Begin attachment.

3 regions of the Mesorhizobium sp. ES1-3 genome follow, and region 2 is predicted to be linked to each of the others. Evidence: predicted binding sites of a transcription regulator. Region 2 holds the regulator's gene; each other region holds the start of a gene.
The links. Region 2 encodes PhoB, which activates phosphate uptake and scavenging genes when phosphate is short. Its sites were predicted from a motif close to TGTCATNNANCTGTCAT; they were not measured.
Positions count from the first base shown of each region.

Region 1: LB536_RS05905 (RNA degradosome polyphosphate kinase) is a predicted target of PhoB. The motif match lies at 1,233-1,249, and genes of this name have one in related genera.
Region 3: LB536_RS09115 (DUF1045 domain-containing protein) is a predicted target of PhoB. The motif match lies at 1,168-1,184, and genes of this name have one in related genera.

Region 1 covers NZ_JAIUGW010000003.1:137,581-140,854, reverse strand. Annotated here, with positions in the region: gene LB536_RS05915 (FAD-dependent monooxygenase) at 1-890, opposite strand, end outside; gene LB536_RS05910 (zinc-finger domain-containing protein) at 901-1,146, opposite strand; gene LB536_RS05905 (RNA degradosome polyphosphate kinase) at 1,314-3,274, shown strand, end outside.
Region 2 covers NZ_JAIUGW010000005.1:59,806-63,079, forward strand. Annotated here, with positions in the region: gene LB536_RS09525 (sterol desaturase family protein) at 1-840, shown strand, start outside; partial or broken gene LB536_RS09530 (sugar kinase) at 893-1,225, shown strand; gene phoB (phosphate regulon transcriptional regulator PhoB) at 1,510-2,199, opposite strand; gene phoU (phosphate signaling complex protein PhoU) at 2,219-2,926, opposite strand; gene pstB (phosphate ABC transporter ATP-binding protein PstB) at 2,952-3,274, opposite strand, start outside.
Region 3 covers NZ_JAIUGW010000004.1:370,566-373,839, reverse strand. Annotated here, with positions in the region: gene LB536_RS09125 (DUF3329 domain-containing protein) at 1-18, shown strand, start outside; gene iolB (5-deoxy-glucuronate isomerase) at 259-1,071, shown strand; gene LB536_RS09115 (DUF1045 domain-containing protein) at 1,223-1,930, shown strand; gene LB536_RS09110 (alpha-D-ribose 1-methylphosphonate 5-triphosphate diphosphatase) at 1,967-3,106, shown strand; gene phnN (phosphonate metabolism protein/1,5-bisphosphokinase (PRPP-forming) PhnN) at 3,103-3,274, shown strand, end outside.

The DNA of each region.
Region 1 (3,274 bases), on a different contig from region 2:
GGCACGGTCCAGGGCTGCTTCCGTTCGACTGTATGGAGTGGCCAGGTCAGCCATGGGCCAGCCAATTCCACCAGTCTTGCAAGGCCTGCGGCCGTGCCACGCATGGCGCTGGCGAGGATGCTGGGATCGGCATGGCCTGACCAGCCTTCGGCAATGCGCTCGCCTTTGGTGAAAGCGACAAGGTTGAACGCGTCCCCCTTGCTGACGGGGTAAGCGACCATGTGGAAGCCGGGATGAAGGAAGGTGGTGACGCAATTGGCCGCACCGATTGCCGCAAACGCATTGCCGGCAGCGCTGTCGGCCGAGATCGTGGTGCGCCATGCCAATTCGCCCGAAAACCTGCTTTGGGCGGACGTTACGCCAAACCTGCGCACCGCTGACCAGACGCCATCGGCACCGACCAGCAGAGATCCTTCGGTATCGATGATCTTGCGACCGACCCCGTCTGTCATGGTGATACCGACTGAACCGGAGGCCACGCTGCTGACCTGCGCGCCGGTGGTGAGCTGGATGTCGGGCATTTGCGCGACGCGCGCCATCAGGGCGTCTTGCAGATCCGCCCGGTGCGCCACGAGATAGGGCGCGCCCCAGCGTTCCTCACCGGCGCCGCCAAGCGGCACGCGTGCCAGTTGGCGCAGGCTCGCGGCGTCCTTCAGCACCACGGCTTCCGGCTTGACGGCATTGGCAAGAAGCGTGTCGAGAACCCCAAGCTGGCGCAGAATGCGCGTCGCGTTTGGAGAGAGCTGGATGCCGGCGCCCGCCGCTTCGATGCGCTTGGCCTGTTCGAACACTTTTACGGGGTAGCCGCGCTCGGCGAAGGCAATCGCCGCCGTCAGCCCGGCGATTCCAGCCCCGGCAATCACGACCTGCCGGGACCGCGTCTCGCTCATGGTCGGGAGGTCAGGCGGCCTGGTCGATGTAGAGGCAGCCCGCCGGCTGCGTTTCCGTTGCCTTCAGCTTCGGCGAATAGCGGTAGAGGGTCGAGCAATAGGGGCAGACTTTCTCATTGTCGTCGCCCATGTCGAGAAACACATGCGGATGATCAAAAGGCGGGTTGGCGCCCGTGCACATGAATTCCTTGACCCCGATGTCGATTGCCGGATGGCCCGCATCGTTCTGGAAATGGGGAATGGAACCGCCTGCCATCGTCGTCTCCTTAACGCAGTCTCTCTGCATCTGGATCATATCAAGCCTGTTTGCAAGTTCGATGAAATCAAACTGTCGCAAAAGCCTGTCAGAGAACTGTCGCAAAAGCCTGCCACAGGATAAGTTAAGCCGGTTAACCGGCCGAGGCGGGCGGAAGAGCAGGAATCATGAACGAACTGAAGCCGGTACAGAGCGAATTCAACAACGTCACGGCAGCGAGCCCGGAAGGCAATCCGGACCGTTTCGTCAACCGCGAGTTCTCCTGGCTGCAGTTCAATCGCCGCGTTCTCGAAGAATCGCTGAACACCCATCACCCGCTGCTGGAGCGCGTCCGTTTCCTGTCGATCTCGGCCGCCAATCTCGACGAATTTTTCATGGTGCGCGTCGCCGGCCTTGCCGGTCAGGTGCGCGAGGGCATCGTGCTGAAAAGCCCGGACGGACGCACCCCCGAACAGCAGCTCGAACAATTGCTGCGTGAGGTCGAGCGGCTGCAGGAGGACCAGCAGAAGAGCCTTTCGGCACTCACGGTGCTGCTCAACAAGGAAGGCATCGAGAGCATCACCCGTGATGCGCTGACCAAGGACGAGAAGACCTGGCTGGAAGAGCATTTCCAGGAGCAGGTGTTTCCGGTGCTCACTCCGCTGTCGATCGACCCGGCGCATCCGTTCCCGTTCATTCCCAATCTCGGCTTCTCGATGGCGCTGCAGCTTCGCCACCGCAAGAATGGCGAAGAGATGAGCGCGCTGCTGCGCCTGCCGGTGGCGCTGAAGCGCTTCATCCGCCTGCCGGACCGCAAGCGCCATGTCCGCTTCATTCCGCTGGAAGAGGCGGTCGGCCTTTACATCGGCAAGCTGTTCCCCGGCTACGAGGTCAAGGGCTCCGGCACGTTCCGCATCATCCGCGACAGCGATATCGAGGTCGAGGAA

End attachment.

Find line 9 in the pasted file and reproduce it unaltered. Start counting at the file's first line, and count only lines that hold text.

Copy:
The DNA of each region.